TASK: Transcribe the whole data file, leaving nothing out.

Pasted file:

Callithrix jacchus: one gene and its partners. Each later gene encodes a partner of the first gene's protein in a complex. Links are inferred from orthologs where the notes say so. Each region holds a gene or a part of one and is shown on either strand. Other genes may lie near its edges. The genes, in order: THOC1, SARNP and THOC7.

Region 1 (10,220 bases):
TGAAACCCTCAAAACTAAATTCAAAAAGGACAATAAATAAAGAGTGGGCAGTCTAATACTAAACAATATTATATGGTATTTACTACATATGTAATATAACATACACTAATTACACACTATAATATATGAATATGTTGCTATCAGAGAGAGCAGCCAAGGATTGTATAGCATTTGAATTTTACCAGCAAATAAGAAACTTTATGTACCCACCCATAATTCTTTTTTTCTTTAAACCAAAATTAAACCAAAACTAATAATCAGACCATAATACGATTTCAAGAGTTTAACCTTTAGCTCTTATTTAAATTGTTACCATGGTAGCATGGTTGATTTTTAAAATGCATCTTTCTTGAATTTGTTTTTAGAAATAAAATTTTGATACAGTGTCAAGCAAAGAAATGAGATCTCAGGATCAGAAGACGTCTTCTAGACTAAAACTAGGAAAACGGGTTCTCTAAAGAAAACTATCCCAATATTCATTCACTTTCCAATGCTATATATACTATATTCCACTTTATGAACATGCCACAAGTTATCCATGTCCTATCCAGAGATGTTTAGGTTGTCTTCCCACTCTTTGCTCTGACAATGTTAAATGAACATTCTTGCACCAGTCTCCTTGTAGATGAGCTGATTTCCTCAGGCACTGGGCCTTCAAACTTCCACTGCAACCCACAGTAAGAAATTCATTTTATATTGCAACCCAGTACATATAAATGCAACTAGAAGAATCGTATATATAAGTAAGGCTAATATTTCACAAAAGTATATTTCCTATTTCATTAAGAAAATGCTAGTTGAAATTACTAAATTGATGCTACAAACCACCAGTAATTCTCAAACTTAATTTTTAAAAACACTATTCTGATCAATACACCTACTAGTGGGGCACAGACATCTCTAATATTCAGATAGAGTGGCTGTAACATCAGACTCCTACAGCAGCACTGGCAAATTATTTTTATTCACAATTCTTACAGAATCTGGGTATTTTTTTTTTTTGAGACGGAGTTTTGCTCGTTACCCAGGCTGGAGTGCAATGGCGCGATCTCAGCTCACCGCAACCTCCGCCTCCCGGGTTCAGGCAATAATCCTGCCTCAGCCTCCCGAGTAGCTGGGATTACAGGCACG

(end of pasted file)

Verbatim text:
Callithrix jacchus: one gene and its partners. Each later gene encodes a partner of the first gene's protein in a complex. Links are inferred from orthologs where the notes say so. Each region holds a gene or a part of one and is shown on either strand. Other genes may lie near its edges. The genes, in order: THOC1, SARNP and THOC7.

Region 1 (10,220 bases):
TGAAACCCTCAAAACTAAATTCAAAAAGGACAATAAATAAAGAGTGGGCAGTCTAATACTAAACAATATTATATGGTATTTACTACATATGTAATATAACATACACTAATTACACACTATAATATATGAATATGTTGCTATCAGAGAGAGCAGCCAAGGATTGTATAGCATTTGAATTTTACCAGCAAATAAGAAACTTTATGTACCCACCCATAATTCTTTTTTTCTTTAAACCAAAATTAAACCAAAACTAATAATCAGACCATAATACGATTTCAAGAGTTTAACCTTTAGCTCTTATTTAAATTGTTACCATGGTAGCATGGTTGATTTTTAAAATGCATCTTTCTTGAATTTGTTTTTAGAAATAAAATTTTGATACAGTGTCAAGCAAAGAAATGAGATCTCAGGATCAGAAGACGTCTTCTAGACTAAAACTAGGAAAACGGGTTCTCTAAAGAAAACTATCCCAATATTCATTCACTTTCCAATGCTATATATACTATATTCCACTTTATGAACATGCCACAAGTTATCCATGTCCTATCCAGAGATGTTTAGGTTGTCTTCCCACTCTTTGCTCTGACAATGTTAAATGAACATTCTTGCACCAGTCTCCTTGTAGATGAGCTGATTTCCTCAGGCACTGGGCCTTCAAACTTCCACTGCAACCCACAGTAAGAAATTCATTTTATATTGCAACCCAGTACATATAAATGCAACTAGAAGAATCGTATATATAAGTAAGGCTAATATTTCACAAAAGTATATTTCCTATTTCATTAAGAAAATGCTAGTTGAAATTACTAAATTGATGCTACAAACCACCAGTAATTCTCAAACTTAATTTTTAAAAACACTATTCTGATCAATACACCTACTAGTGGGGCACAGACATCTCTAATATTCAGATAGAGTGGCTGTAACATCAGACTCCTACAGCAGCACTGGCAAATTATTTTTATTCACAATTCTTACAGAATCTGGGTATTTTTTTTTTTTGAGACGGAGTTTTGCTCGTTACCCAGGCTGGAGTGCAATGGCGCGATCTCAGCTCACCGCAACCTCCGCCTCCCGGGTTCAGGCAATAATCCTGCCTCAGCCTCCCGAGTAGCTGGGATTACAGGCACG